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The work done on a body with mass is equal to the constant force applied on the mass, multiplied by the distance over which that force is applied ($W = Fd$). Dividing both sides by the time over which the force is applied, $t$, we get $P = Fv$ where $P$ is the power (rate of work done) and $v$ is the average speed of the body. However, $F$ is equal to the final momentum of the body divided by the time it takes to reach it. So $F = mv/t$. Therefore, $P=\frac{mv^2}{t}$. Finally multiplying both sides by $t$: $W = mv^2$, where $W$ is supposed to equal $\frac{mv^2}{2}$. Why is this incorrect?

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  • $\begingroup$ Distance is the area under the triangle $v=a t$ and hence $d=\tfrac{1}{2} v t$. $\endgroup$ Commented Feb 16, 2023 at 15:04
  • $\begingroup$ I'm not sure why this question was closed as homework-like. It definitely seems to be asking about a conceptual difficulty. $\endgroup$ Commented Feb 16, 2023 at 20:02

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You're conflating instantaneous velocity (and power) with final velocity (and power).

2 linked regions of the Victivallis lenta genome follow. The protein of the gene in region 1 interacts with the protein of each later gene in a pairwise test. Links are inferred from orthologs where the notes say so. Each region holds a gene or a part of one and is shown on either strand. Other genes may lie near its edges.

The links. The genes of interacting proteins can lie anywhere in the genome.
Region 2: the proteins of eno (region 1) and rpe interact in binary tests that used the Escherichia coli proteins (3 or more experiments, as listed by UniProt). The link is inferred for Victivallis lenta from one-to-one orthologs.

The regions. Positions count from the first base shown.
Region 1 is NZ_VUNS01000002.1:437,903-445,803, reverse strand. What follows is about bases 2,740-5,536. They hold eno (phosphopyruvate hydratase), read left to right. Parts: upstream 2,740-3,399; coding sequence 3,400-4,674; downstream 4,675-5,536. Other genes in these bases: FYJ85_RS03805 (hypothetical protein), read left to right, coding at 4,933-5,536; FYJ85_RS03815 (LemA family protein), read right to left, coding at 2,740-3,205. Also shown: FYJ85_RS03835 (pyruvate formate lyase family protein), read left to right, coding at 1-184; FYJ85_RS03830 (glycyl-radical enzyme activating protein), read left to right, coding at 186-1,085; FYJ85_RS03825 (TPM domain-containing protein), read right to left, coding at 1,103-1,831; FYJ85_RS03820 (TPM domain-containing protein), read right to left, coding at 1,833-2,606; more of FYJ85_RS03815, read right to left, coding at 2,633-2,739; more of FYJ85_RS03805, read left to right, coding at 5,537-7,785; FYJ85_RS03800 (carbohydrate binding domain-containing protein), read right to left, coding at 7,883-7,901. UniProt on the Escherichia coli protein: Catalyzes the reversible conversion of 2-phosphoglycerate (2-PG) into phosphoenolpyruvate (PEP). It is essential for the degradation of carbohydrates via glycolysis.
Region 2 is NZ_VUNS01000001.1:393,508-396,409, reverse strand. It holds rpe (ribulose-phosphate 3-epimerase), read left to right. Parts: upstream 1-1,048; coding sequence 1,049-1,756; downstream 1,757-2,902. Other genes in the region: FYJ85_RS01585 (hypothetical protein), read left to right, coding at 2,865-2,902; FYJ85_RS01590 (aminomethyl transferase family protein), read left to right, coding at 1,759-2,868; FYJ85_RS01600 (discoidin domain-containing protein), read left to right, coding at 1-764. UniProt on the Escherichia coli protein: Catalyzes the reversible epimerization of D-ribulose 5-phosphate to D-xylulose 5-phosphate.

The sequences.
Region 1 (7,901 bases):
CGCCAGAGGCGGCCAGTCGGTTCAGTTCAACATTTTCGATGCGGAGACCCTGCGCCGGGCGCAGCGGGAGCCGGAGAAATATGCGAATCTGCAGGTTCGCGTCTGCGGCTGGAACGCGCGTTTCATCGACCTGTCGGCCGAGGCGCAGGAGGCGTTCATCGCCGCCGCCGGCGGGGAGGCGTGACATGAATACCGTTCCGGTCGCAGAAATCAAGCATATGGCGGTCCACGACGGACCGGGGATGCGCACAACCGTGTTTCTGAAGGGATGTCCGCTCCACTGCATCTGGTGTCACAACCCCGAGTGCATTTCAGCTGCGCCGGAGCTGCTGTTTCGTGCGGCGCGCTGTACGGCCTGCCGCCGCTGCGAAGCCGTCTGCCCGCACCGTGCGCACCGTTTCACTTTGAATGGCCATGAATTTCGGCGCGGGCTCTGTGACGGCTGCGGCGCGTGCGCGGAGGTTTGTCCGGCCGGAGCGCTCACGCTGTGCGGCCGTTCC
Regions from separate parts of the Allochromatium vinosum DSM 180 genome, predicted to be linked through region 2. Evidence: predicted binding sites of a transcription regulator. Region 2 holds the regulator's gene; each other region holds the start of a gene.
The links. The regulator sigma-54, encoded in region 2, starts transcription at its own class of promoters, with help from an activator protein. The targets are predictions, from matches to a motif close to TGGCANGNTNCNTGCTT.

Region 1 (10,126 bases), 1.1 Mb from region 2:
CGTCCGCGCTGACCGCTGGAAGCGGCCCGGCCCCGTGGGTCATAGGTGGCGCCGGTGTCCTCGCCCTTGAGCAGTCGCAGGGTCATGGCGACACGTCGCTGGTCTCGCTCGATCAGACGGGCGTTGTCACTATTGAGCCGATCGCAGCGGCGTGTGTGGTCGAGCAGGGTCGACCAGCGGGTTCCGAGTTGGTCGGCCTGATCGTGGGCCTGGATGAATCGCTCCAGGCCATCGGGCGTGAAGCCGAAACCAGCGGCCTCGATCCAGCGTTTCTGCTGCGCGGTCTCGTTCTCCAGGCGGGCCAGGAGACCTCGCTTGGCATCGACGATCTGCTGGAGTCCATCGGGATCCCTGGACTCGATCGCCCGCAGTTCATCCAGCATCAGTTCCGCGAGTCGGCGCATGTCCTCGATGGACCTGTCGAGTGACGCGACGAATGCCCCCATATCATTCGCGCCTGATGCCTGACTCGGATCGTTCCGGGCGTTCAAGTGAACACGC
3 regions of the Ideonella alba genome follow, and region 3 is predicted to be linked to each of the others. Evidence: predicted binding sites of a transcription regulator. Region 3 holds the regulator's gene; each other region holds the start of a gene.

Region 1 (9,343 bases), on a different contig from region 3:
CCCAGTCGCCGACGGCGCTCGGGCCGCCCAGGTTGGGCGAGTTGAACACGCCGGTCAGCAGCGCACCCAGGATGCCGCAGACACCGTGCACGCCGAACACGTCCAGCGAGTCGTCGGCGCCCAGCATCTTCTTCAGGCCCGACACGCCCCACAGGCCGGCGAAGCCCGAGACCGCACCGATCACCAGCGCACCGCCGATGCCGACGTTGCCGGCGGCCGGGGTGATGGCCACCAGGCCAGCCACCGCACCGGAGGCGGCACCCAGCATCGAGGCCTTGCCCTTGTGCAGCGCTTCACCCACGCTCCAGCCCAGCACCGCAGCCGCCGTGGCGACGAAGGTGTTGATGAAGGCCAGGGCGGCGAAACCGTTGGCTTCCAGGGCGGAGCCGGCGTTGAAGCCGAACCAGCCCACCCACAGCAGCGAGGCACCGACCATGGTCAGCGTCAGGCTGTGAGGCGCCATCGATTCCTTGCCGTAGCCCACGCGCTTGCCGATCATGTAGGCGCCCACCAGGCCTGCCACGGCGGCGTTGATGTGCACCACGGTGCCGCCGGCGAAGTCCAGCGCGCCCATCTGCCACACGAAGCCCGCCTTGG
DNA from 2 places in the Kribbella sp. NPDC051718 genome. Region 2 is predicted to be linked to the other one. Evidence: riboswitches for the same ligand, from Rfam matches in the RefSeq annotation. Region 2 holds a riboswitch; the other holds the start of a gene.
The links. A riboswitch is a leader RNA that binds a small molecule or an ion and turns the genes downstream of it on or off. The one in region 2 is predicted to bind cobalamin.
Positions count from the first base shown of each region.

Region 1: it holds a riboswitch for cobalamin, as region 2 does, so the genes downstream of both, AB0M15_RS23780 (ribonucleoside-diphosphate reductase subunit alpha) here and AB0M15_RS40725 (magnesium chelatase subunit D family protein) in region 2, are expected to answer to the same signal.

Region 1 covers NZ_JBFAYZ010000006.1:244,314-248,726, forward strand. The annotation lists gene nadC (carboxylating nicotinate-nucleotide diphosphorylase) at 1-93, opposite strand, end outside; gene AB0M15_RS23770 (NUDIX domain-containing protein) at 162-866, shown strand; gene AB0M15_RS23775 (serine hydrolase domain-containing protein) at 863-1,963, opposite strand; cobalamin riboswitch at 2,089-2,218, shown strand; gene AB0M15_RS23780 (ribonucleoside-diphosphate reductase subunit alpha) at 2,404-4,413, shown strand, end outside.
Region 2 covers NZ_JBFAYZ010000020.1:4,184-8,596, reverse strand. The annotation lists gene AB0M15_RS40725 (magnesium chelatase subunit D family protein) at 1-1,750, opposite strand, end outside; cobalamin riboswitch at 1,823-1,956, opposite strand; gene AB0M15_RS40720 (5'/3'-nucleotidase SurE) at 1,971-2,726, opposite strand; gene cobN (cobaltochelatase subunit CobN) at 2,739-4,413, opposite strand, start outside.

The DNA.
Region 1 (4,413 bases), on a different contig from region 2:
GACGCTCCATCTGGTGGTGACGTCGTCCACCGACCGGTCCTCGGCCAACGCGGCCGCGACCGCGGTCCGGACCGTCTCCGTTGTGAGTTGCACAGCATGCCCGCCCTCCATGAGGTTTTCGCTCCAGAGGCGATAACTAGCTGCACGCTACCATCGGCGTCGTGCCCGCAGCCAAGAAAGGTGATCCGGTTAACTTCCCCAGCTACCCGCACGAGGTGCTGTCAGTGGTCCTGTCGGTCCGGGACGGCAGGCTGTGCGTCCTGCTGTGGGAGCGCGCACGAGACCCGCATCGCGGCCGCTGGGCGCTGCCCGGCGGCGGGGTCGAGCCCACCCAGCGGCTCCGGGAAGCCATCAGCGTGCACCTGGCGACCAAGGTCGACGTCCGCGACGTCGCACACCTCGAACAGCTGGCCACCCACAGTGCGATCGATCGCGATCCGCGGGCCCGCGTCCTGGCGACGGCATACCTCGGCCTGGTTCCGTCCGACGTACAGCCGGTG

If we have a constant force being applied to an object starting at rest, then the instantaneous power being applied is $P = F v$. That means that the power is small at the beginning of the motion (when $v$ is small) and increases up to $P = F v_f$ by the end of the motion (where $v_f$ is the final velocity.) It is not the case that the power being applied is equal to $P = F v_f$ throughout the motion, and so the final energy should not be expected to be $F v_f t = (m v_f/t) v_f t = m v_f^2$.

Instead, we can note that the average power over the motion is equal to the force multiplied by the average velocity over the motion: $\bar{P} = F \bar{v}$. Moreover, the average velocity over the motion is one-half of the final velocity: $\bar{v} = \frac12 v_f$. The total power imparted will then be $\bar{P} t = \frac12 m v_f^2$, as expected.

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  • $\begingroup$ Thank you for the answer. I understand what you mean with the final power not being the power for the entire motion. However, why is the average velocity over the motion half of the final velocity? $\endgroup$ Commented Feb 16, 2023 at 14:12
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    $\begingroup$ @YohannesTimket: It's a general feature of uniformly accelerated motion: the average velocity over the motion is the average of the initial and final velocity. In your case, the initial velocity is zero and so $\bar{v} = \frac12 v_f$. To see the general result, note from the kinematic equations that $\Delta x = v_i t + \frac{1}{2} at^2 = v_i t + \frac{1}{2} (v_f - v_i) t = \frac12 (v_f + v_i) t$. So $\bar{v} = \Delta x/t = \frac{1}{2} (v_f + v_i)$. $\endgroup$ Commented Feb 16, 2023 at 14:41

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